Love Bug bites PR industry; chaos, opportunity ensue

BOSTON: Ten days after it paralyzed computer systems across the globe, the Love Bug has already been eulogized as a mixed blessing for PR pros.

BOSTON: Ten days after it paralyzed computer systems across the globe, the Love Bug has already been eulogized as a mixed blessing for PR pros.

BOSTON: Ten days after it paralyzed computer systems across the

globe, the Love Bug has already been eulogized as a mixed blessing for

PR pros.



For some, the virus meant doing without Internet access for several

hours, losing picture files and flooding clients and reporters on e-mail

distribution lists with virus-carrying e-mail. However, the crisis also

gave savvy pros the chance to thrust their clients into the

spotlight.



Among the parties hit hard by the virus were Time Warner and many

big-name PR firms, including Hill & Knowlton, The Horn Group, Kratz &

Jensen, Ogilvy and Text 100.



’One or two employees opened the message, and it was a huge, huge burden

on the organization to clean it up,’ said Shannon Hall, principal and

managing director for The Horn Group. ’The issue for us more than

anything was productivity. Every hour that I don’t have 60 people

working is 60 hours of lost client time.’



Ogilvy chief administrative officer Adam Stebbings said that the firm

got the virus from sibling Alexander Ogilvy, while Baker/Winokur/Ryder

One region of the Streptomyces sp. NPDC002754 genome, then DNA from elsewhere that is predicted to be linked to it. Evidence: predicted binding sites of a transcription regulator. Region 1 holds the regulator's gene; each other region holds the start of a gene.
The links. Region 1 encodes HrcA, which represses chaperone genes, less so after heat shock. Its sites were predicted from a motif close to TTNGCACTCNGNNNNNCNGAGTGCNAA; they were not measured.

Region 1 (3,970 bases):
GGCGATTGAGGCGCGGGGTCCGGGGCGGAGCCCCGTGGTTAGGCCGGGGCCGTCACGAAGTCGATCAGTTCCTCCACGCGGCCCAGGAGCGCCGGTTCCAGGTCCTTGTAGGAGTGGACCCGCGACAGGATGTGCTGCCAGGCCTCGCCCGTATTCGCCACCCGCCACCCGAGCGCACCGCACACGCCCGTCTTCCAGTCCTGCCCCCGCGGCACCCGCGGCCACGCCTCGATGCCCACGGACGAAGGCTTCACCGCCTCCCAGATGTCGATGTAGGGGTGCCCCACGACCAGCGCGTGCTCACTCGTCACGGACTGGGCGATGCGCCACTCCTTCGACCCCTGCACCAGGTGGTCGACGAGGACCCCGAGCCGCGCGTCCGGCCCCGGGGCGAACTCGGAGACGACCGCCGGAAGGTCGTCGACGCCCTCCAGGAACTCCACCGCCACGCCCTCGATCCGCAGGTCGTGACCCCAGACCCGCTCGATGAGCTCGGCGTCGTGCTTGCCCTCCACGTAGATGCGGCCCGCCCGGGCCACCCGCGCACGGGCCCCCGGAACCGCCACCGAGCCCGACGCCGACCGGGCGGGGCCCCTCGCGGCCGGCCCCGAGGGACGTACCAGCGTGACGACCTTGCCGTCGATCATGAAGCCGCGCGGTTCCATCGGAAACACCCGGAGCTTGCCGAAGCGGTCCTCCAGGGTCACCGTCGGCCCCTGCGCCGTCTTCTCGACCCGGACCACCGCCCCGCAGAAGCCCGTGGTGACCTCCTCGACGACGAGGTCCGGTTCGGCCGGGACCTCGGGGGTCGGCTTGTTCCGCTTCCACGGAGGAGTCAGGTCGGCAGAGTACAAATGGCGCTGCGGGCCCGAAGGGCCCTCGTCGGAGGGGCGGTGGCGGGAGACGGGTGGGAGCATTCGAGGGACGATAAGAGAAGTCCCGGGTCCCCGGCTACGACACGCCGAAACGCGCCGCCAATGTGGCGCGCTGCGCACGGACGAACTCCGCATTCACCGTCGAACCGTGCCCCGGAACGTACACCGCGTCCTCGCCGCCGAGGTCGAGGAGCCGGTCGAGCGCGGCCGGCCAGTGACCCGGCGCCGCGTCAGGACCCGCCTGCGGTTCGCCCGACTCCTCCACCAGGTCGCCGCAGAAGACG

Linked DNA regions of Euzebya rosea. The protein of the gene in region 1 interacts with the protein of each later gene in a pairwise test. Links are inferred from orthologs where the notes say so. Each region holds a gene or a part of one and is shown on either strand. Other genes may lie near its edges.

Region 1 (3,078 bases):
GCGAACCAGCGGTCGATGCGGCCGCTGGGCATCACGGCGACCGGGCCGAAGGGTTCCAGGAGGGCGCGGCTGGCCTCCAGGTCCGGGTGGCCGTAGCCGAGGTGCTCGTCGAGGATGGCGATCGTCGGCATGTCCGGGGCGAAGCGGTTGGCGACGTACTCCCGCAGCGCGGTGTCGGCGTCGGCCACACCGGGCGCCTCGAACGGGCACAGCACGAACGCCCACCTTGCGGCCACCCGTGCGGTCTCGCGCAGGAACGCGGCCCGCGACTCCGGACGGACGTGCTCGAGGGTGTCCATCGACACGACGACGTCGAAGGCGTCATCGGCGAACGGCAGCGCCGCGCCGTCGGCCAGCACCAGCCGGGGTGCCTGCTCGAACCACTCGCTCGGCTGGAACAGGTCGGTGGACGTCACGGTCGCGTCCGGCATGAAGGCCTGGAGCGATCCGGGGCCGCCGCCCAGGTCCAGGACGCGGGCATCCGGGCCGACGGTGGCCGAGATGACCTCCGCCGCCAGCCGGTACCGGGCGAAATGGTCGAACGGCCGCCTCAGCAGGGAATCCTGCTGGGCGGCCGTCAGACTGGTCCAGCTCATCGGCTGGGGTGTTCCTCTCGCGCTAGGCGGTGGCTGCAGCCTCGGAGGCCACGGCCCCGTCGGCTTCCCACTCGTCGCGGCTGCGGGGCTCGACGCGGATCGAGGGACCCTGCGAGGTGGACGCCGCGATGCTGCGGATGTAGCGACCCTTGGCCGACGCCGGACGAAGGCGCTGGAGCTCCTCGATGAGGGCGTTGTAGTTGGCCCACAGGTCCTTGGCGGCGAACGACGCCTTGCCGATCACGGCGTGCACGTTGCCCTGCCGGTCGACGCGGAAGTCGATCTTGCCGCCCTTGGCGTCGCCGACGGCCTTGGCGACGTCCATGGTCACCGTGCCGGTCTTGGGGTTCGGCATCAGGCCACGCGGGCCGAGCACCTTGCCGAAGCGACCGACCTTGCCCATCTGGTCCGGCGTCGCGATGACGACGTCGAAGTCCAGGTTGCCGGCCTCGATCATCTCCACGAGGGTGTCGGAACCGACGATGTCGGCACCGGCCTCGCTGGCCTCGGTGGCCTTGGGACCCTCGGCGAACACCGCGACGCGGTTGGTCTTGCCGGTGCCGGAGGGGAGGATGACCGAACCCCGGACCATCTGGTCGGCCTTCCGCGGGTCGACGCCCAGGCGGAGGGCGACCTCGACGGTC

COO Neal Cohen said that his agency received more than its share of

calls from those who received ’ILOVEYOU’ messages from the agency.

However, New York Times Washington correspondent Joel Brinkley said that

he only received four copies of the ’ILOVEYOU’ e-mail and one copy of

the ’joke’ e-mail. ’Everybody that I know here got a few, but nobody got

hundreds,’ said Brinkley.



Miller/Shandwick Technologies capitalized on the virus crisis for client

TechnologyEvaluation, a business-to-business portal for the IT

marketplace that has several analysts on staff. When the virus hit on

Thursday, the firm quickly identified an analyst and began pitching him

to the press. It achieved pick-up from Bloomberg, AOL.com, ABC News and

CNET, as well as newspapers such as The Boston Globe and Boston

Herald.



’If you didn’t jump right on it then, you weren’t getting any coverage,’

said AE Michael Failla.



At The Geek Factory, president Peter Shankman and his staff moved

quickly to get coverage on CNBC for client MI8, an application service

provider to which companies outsource their e-mail. Shankman, however,

was also a victim of the Love Bug: ’I got 47 messages from a client

headquartered in Europe, and my first guess was that it must be a virus,

because I seriously doubt that he loves me that much.’



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